Congratulations on choosing to have real hardwood floors – the only way to achieve that perfect, 100% genuine real wood look and feel that adds a richness to any room in your home. In most cases, your flooring is made from what is termed ‘engineered wood’ – the result of a process where real hardwood is placed on a base which makes it cheaper, much more stable and less likely to warp.
The great thing about engineered hardwood floors is that any keen DIY person can install them, so long as they are fully prepared and understand what to do. We can help you do a great job with these handy hints on how to get started, see fabulous results, and generally make sure the new hardwood floor is installed with no drama or disaster.
- Check out and prepare the subfloor
This is crucial preparation for laying any floor, and for hardwood floors you must have a really strong and sturdy subfloor. In some cases the existing floor [if in great condition] can fill this role, but most floors will need a specially chosen and fitted subfloor.
Concrete is a popular choice for creating a top class subfloor with engineered hardwood, but it does need to be at least a month old and be clear on relevant moisture tests. Wooden floors which are not in perfect condition only need a thin subfloor of hardwood adding.
The point is to create a smooth, flat surface so the finished hardwood is secure and looks great. This is also a good time to store the hardwood in its destination area, as it needs to be there for several days to adjust to the humidity; a way to prevent future warping.
- Gather all the tools needed for a smooth installation
As well as a range of standard carpentry tools you need either fasteners,staples, glue or nails, unless installing the type of planks which are laid so they click together. Planks which need to be glued down mean you need special tools such as a notched trowel. Don’t forget you also need to remove doors, plus door and baseboard moldings before installing the floor.
- Cutting and fitting your engineered hardwood floor
A fine-toothed blade with a carbide tip should be used to cut down the hardwood flooring, and engineered hardwood planks need to be sawn with the finished side of the wood facing the floor –a technique which helps avoid the boards chipping.
Don’t fit the flooring right up to the very edge of the walls – instead leave a narrow gap which allows for any natural expansion of the wood to occur. You don’t need to worry about being left with an ugly gap though, as anything left will be easily covered by the re-installed base moldings.
Always install your hardwood floor planks from the left of the room across to the right.
You will probably need to move the planks into the exact place they need to be once laid. Do this using a tapping block – never try to nudge them using a hammer on the boards directly as this will not bring you the desired result.
- Finishing the installation
Engineered hardwood flooring is designed to be ready to go, so it doesn’t require sanding, although you could do this once if you really felt the need to.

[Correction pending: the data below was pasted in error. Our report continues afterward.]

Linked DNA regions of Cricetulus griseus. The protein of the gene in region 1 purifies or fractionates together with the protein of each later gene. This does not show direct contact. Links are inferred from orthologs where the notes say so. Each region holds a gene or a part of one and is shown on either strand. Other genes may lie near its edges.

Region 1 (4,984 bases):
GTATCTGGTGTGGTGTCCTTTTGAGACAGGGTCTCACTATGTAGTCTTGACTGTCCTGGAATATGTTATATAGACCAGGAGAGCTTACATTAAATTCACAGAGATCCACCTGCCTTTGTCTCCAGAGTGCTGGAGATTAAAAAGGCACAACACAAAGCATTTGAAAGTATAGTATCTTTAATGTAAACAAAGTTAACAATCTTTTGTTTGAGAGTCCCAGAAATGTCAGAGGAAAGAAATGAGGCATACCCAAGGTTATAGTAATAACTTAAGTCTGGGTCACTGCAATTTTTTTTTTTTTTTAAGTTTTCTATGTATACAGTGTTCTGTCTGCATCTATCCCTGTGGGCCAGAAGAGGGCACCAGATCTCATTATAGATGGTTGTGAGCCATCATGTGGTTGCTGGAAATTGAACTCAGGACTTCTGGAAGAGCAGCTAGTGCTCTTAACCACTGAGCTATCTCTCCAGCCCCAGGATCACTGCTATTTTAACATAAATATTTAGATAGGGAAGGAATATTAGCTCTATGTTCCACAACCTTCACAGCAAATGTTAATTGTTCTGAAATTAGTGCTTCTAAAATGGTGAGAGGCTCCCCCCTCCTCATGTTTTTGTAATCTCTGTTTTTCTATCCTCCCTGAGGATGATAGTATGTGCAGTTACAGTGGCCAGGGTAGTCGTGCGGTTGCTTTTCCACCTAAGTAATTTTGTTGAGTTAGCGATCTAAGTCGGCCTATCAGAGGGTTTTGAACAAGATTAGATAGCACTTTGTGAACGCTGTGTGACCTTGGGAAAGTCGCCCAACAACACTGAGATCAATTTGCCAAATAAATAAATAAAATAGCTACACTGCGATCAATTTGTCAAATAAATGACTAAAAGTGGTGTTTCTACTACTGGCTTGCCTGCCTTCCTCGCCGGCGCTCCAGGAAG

Laying traditional hardwood floors
In this article we have concentrated so far on engineered hardwood floors as they are considered more suitable for DIY enthusiasts to install. They are also, of course, much more resilient, and therefore longer lasting than their regular hardwood counterpart which is extremely vulnerable to moisture – and consequently is likely to warp and expand in a fairly short time. However, if your heart is set on using genuine hardwood – such as White Oak Engineered Flooring – and you have enough skills and the necessary tools to install it, then these tips will help it all go smoothly.
Tip #1 – Preparation is key
Hardwood flooring is quite a major investment so it pays to do all the necessary preparation. For example – you need to measure the area to be covered properly to buy the correct amount of flooring materials you need. You also need to be 100% sure that the new wood will be laid on a surface which is completely smooth and clean, as well as perfectly even. (You may be tempted to leave the existing floor and simply lay the wood over it, but beware as this could make the floor in one room higher than the floors in those around it.)
Tip #2 – Make your mark
You need to mark out things like where the floor joists are and work out which direction the subfloor supporting floor joists are facing. This is important as the best results will be gained when you lay the flooring perpendicular to the floor joists.
Tip #3 – Start the installation at the correct point
This will be the longest straight wall. You also need to lay something like heavy kraft paper as underlay, to help reduce noise and to absorb moisture. This should be stapled to the subfloor using a special gun.
Tip #4 – Use the correct tools
To cut wood for a hardwood floor you need either a job or table saw, either a circular or power miter saw, or for curved/irregular cuts – a jigsaw. Cuts which will be visible should be made with the flooring facing down, while those that will be covered can be cut with the flooring facing upwards.
Fastening hardwood to a ready prepared floor means using nails in two different ways, either face nailing or by a method called ‘blind nailing’. These can be carried out with finishing nails and a hammer, but a power nailer is much easier (and better for the floor) for face nailing, and for bind nailing you can hire a pneumatic flooring nailer.